Even when the Congress was ruling the state from 1998 to 2013, the BJP enjoyed better support from upper castes and Jats. The OBC and Sikh vote was split almost equally. The Congress enjoyed more support from Dalits, Muslims and Gujjars. In terms of class, Congress enjoyed better support among the poor and lower classes, while the BJP found its support among upper and middle class.
Today, the vote base of AAP consists of the poor, downtrodden, Dalits, Muslims and Gujjars, same as the Congress. Nearly the entire bloc voted for AAP in 2015 resulting in its emphatic win. In the 2017 MCD polls, these votes were split between AAP and Congress. This is an anti-BJP vote which most likely will stay with these two parties. This indicates AAP and Congress are natural allies at least in Delhi.
4. AAP has worked for the poor, hence their support remains
Despite the loss in the MCD election, the poor have remained with AAP as visible from its vote share of 25.8 percent as upper and middle classes remained with the BJP. The party has reduced electricity rates by 50 percent, provided free water, established mohalla clinics and improved education levels in municipal schools.
All these steps have made this segment of voters stick with AAP. For Congress to do well, it needs the 'gharwapsi' of this voting segment. This is unlikely in the near to medium term.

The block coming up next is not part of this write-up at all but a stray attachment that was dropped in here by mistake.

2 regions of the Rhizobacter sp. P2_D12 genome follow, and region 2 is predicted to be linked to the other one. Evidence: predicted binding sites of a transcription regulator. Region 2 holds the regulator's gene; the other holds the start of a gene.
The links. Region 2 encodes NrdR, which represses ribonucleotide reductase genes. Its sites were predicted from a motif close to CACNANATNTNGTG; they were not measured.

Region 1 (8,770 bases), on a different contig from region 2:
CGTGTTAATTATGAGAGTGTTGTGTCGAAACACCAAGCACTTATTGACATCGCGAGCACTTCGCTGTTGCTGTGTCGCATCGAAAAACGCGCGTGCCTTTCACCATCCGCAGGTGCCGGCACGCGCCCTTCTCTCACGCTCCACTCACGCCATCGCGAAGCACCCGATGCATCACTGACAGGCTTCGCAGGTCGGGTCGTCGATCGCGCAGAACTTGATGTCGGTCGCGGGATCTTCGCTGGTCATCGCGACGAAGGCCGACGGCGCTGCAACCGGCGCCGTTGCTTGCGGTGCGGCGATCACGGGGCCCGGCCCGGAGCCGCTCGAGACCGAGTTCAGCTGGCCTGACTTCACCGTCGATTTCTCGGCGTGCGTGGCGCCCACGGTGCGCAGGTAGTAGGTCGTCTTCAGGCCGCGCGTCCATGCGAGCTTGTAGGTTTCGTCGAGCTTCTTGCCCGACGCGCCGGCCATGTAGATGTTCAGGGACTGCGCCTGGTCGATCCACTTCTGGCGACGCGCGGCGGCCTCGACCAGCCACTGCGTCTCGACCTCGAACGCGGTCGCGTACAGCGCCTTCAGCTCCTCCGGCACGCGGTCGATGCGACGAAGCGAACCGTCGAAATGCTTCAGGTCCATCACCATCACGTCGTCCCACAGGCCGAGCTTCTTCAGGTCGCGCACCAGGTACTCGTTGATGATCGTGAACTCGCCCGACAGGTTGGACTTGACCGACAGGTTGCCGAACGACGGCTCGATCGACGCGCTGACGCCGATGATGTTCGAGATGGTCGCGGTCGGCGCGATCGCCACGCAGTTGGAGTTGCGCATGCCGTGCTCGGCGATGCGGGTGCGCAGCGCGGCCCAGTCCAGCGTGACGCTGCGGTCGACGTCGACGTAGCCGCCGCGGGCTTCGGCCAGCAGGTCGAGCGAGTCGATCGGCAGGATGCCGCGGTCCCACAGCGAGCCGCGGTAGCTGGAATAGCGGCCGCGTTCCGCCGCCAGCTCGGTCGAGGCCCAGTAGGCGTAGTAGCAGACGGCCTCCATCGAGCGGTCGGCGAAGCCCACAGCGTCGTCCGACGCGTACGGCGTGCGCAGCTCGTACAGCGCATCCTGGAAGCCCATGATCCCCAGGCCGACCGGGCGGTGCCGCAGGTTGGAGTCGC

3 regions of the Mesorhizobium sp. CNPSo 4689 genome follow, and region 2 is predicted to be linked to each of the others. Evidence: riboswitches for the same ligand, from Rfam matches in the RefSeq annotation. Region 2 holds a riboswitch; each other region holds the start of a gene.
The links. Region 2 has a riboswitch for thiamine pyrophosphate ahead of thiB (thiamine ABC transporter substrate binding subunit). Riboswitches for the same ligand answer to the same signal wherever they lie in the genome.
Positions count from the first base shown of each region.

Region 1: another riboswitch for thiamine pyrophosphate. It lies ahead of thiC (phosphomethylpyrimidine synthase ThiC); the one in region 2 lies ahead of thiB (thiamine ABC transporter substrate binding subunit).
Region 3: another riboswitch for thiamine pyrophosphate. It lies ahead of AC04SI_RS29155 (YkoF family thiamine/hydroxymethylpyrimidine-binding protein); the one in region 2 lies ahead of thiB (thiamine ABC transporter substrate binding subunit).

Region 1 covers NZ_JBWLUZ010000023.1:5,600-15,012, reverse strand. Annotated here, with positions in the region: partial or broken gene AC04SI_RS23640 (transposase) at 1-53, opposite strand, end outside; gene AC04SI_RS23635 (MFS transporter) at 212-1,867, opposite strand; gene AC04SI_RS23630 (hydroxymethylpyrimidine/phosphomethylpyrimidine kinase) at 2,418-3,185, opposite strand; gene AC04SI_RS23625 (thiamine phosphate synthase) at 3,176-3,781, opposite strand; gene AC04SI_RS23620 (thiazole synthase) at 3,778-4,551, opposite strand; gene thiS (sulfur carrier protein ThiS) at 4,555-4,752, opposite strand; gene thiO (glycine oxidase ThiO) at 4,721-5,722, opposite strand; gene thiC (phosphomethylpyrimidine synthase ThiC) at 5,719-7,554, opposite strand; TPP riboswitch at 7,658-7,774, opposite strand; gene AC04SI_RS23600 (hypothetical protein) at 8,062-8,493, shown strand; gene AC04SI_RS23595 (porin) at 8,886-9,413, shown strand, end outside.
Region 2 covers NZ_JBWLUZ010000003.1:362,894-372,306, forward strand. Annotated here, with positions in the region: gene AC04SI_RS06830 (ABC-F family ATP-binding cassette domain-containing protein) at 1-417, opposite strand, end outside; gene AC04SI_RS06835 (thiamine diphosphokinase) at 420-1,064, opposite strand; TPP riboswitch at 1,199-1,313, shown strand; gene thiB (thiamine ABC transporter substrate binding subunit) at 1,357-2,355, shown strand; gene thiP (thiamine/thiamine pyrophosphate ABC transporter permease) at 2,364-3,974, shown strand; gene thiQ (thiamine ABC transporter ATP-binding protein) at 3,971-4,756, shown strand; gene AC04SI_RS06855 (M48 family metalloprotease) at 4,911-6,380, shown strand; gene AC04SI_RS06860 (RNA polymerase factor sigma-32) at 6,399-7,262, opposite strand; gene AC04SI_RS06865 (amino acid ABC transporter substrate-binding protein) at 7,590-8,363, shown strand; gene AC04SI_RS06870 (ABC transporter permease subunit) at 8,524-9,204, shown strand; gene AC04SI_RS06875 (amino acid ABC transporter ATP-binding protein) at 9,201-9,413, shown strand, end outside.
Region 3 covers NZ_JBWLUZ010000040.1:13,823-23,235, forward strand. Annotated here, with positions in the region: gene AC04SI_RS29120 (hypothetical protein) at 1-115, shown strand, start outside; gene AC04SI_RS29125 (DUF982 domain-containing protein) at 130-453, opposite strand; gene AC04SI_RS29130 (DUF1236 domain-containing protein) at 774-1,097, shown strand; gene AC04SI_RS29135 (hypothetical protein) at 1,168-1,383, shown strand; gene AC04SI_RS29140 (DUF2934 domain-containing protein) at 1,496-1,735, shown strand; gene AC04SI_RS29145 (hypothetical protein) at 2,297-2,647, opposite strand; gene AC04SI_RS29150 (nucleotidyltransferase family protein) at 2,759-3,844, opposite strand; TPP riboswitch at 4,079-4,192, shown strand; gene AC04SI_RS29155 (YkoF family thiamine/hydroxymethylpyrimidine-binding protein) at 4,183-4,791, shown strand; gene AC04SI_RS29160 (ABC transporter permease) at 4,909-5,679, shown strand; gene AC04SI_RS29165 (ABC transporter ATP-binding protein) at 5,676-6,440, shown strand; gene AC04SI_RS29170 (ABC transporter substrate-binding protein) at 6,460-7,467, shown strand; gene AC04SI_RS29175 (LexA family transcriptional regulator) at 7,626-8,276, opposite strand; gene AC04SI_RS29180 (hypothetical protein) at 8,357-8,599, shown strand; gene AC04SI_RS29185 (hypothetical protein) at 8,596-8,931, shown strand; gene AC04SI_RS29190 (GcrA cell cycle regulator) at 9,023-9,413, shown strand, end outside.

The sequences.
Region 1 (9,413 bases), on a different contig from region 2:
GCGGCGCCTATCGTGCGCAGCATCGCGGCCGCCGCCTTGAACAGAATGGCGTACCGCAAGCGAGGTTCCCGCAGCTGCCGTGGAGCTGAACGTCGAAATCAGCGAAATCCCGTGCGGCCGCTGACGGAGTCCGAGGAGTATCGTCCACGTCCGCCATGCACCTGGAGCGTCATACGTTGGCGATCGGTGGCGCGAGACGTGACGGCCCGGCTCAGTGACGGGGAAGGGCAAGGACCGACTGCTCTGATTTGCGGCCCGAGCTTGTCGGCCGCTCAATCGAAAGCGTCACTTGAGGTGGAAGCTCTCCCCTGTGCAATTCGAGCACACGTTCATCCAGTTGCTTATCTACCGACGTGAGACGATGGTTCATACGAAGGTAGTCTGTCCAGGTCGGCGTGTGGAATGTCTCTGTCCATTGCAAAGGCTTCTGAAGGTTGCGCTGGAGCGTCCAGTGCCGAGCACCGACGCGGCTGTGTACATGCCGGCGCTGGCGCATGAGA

5. Dearth of strong leaders in Delhi
The Congress is struggling with leadership issue in the state. After Sheila Dikshit was defeated at the hands of Kejriwal in 2013, she has been kept out of state politics. The party has tried Arvinder Singh Lovely (who joined the BJP recently) and Ajay Maken, both young leaders, but this has not worked. Dissent is the norm in the Delhi Congress.
AK Walia, an old warhorse, left the party before the polls. Sheila and her son Sandeep have been critical of Maken’s style of functioning. Maken, born out of student politics, lags behind Kejriwal and even Manoj Tiwari in leadership ratings. As per a NDTV report, the Congress has already reached out to Opposition and regional parties including AAP, asking them to end their "anti-Congress" stance and focus on the BJP if they want to survive the BJP juggernaut.
To sum up, an alliance with AAP is the only way forward for Congress in BJP. It does entail a risk of transfer of Congress vote bank to AAP (as in 2015), but is a risk worth taking. The party has done well in states like Bihar and West Bengal due to this alliance strategy. To prevent or at least hope to prevent anti-BJP votes from splitting, the Congress needs to extend the hand of friendship to AAP.
AAP is also down at this moment and it may be a good time to bargain as equals.
Arvind Kejriwal promises 300 free units of electricity, no power cuts in Uttarakhand if voted to power
Kejriwal cited his party's performance in providing free power in Delhi and said that if his government can implement it in the National Capital then it can do it in a state like Uttarakhand that generates power
'BJP and NCP like two ends of river', Nawab Malik's clarification on speculations over Modi-Pawar meet
Notably, the NCP had offered outside support to the BJP in Maharashtra after the 2014 polls. However, the BJP had come to power with the support of the Shiv Sena